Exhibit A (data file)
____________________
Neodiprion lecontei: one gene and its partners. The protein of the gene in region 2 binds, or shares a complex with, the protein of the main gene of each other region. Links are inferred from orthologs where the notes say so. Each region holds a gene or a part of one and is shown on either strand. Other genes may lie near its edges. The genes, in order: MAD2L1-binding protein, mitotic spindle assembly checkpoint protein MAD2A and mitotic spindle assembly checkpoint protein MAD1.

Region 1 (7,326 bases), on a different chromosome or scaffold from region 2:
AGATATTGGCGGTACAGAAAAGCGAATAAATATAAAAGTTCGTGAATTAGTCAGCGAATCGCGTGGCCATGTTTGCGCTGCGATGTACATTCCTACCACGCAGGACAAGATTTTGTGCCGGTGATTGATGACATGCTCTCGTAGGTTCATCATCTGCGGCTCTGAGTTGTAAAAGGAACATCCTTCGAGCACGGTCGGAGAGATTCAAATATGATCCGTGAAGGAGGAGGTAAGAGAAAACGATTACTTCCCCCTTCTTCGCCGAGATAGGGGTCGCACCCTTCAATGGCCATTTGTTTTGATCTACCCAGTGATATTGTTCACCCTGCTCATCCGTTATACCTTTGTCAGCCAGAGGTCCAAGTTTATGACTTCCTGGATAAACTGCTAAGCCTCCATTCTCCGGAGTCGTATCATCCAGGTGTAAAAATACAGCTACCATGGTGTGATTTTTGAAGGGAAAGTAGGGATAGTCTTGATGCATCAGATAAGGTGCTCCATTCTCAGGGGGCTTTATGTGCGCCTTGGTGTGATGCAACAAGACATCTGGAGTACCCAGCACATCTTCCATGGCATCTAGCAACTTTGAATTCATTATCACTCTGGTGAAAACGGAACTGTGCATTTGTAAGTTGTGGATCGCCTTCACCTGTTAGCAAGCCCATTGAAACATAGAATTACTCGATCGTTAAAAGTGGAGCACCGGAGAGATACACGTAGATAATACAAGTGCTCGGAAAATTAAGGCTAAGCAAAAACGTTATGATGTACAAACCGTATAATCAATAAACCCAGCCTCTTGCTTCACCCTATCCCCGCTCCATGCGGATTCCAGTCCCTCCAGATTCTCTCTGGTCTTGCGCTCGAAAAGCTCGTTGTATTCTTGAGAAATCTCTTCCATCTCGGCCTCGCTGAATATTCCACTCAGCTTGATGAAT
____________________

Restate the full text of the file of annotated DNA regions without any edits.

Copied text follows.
Neodiprion lecontei: one gene and its partners. The protein of the gene in region 2 binds, or shares a complex with, the protein of the main gene of each other region. Links are inferred from orthologs where the notes say so. Each region holds a gene or a part of one and is shown on either strand. Other genes may lie near its edges. The genes, in order: MAD2L1-binding protein, mitotic spindle assembly checkpoint protein MAD2A and mitotic spindle assembly checkpoint protein MAD1.

Region 1 (7,326 bases), on a different chromosome or scaffold from region 2:
AGATATTGGCGGTACAGAAAAGCGAATAAATATAAAAGTTCGTGAATTAGTCAGCGAATCGCGTGGCCATGTTTGCGCTGCGATGTACATTCCTACCACGCAGGACAAGATTTTGTGCCGGTGATTGATGACATGCTCTCGTAGGTTCATCATCTGCGGCTCTGAGTTGTAAAAGGAACATCCTTCGAGCACGGTCGGAGAGATTCAAATATGATCCGTGAAGGAGGAGGTAAGAGAAAACGATTACTTCCCCCTTCTTCGCCGAGATAGGGGTCGCACCCTTCAATGGCCATTTGTTTTGATCTACCCAGTGATATTGTTCACCCTGCTCATCCGTTATACCTTTGTCAGCCAGAGGTCCAAGTTTATGACTTCCTGGATAAACTGCTAAGCCTCCATTCTCCGGAGTCGTATCATCCAGGTGTAAAAATACAGCTACCATGGTGTGATTTTTGAAGGGAAAGTAGGGATAGTCTTGATGCATCAGATAAGGTGCTCCATTCTCAGGGGGCTTTATGTGCGCCTTGGTGTGATGCAACAAGACATCTGGAGTACCCAGCACATCTTCCATGGCATCTAGCAACTTTGAATTCATTATCACTCTGGTGAAAACGGAACTGTGCATTTGTAAGTTGTGGATCGCCTTCACCTGTTAGCAAGCCCATTGAAACATAGAATTACTCGATCGTTAAAAGTGGAGCACCGGAGAGATACACGTAGATAATACAAGTGCTCGGAAAATTAAGGCTAAGCAAAAACGTTATGATGTACAAACCGTATAATCAATAAACCCAGCCTCTTGCTTCACCCTATCCCCGCTCCATGCGGATTCCAGTCCCTCCAGATTCTCTCTGGTCTTGCGCTCGAAAAGCTCGTTGTATTCTTGAGAAATCTCTTCCATCTCGGCCTCGCTGAATATTCCACTCAGCTTGATGAAT